Agree evaluation and accountability framework An evaluation framework has been developed in the Strategic Plan for Surveillance and Prevention of NCD. But accountability issue has not been addressed in the framework. Develop strategy for legislation, taxation and regulation Strategy and legislation for tobacco control is in place. Over the period many legislative actions have been implemented. Taxes have been raised for tobacco-related products. Implementation of population strategies commenced Not in place. It would require lot of funds if both prevention and curative services are taken into consideration.

Phase 1

Determine overall strategic approach inside and outside government

Government strategy is mainly in the area of nutrition, infectious diseases, maternal and child health.

Government has endorsed the Strategic Plan for Surveillance and Prevention of NCDs in Bangladesh, of which health promotion is a component.

non-communicable disease a case study of Bangladesh

Key strategies include support and facilitation for development of public policy through promotion of healthy lifestyle, collaboration among stakeholders, partners; involvement of health professionals in health promotion; capacity building; improving community knowledge. However in practice not much is happening at the ground level.

Health system preparedness for responding to the growing burden of

Some external partners were assigned health promotion in the Strategic Plan for Surveillance and Prevention of Non-Communicable Diseases in Bangladesh 2007-10. However, no evaluation has been done on their activities. Further partners names have been excluded in the updated 2011-15 version.

Womens cancer and screening program is being undertaken by a national NGO.

NHFH&RI has a smoking cessation clinic promoting secondary prevention.

ANNEX 6. SERVICE DELIVERY MODEL Phase 2


Develop service delivery model for small-scale intervention for early diagnosis and treatment NCD service model NCD corners are currently being piloted in 3 UHCs. Service delivery model of BADAS is comprehensive (comprises components of primary, secondary and tertiary care) and based on cross-financing strategy that mobilises resources from richer to poor. Government plans to expand the NCD corners to 70 primary and secondary care facilities over time. Not much is published about the role and functions of the NCD corners. Lessons from Phase 1 and scaling up to expand coverage Treatment of NCDs fully integrated into mainstream primary health care services nationally and are sustainable Not yet. Before reaching this phase, the country is expected to examine service delivery models and undertake cost-benefit analysis.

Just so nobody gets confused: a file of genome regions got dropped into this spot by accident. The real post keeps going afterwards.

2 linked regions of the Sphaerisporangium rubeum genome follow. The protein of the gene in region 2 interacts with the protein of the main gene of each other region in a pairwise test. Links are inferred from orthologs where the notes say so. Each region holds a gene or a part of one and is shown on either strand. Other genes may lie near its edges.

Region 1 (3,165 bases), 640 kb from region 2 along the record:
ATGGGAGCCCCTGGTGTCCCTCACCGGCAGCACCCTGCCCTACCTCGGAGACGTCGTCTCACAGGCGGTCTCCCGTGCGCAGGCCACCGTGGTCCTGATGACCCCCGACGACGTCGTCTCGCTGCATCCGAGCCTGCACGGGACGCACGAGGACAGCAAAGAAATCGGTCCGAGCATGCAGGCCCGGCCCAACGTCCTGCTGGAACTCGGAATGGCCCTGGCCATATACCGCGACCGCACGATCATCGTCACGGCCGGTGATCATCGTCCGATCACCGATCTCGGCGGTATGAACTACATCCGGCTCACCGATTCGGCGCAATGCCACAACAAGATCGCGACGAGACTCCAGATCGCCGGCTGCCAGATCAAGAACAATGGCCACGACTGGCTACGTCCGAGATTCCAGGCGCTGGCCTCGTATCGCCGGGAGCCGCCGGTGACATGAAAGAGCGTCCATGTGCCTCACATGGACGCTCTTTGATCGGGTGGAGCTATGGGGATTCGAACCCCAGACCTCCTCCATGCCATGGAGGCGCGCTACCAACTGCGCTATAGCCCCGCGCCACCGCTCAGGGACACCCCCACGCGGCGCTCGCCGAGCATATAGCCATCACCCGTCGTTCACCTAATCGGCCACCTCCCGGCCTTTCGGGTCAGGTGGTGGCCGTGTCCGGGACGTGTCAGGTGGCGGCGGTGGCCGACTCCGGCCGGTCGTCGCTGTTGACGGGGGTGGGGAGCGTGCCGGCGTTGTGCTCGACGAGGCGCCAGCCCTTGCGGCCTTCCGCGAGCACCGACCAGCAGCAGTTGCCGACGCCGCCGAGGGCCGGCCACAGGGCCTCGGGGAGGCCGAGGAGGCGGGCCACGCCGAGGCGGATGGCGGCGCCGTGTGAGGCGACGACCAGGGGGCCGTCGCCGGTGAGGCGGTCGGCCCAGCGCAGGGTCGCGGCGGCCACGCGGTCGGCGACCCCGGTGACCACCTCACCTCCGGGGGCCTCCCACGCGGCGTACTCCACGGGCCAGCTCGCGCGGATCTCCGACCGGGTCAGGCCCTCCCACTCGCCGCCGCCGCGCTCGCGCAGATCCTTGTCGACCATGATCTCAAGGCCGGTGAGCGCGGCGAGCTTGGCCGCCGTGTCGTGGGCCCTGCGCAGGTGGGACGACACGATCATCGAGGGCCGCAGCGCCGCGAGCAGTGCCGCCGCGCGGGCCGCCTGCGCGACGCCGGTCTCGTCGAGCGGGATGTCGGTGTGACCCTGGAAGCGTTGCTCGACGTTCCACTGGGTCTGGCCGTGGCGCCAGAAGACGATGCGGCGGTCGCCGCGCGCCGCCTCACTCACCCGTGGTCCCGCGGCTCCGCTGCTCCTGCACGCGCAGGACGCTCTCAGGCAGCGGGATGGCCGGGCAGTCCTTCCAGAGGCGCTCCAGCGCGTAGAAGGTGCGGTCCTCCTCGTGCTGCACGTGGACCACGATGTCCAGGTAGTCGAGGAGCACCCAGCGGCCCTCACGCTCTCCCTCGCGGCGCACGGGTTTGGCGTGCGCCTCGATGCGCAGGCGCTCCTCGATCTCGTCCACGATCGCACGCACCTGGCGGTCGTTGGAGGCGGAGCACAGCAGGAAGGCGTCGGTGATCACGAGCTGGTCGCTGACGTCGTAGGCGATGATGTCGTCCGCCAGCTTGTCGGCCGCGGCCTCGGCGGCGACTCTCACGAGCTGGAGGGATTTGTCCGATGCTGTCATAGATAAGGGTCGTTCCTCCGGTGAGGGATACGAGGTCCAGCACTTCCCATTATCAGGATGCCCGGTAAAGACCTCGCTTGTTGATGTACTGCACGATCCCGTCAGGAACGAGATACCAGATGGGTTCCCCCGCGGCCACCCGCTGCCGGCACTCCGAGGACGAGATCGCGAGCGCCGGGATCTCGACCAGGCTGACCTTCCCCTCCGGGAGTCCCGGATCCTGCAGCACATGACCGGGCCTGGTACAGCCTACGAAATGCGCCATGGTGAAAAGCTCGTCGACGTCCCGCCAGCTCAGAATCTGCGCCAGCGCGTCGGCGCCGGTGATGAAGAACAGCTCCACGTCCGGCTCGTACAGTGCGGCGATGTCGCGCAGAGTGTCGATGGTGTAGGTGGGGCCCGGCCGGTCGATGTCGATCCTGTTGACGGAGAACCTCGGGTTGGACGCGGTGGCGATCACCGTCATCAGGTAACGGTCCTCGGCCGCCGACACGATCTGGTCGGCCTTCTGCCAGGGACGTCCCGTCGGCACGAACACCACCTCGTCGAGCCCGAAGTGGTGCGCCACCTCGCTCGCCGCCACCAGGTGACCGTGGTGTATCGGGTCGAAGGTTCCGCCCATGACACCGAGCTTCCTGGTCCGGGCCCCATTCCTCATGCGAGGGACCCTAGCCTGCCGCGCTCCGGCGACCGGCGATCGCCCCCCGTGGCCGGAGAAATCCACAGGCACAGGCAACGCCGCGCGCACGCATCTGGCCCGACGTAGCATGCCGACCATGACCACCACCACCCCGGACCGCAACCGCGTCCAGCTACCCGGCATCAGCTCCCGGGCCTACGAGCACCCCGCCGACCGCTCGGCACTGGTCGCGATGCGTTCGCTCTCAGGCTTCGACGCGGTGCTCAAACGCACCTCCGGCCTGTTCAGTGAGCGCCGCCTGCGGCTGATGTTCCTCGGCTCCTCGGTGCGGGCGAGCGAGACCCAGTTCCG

Phase 1

Phase 3

Phase 4

Identify high-risk populations by key characteristics of gender, age, location and ethnicity

Risk factor survey has identified high-risk population by key characteristics

Identify NGO and community partners for service delivery

Community partners for service delivery have not been identified appropriately.

NGOs involve community partners on specific diseases and have limited activities on NCDs except awareness raising.

At PHC level, most of the NGOs, private and PPP organisations work on building awareness, providing training to health care providers and implementing pilot programs.

At the secondary and tertiary level, key role is played by NHFH&RI, Bangladesh Institution of Research on Diabetes, Endocrine and Metabolic Disorders and NICVD

Identify training needs for pilot delivery

Health system preparedness for responding to the growing burden of

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As part of Upzilla, NCD training is being given to health care providers.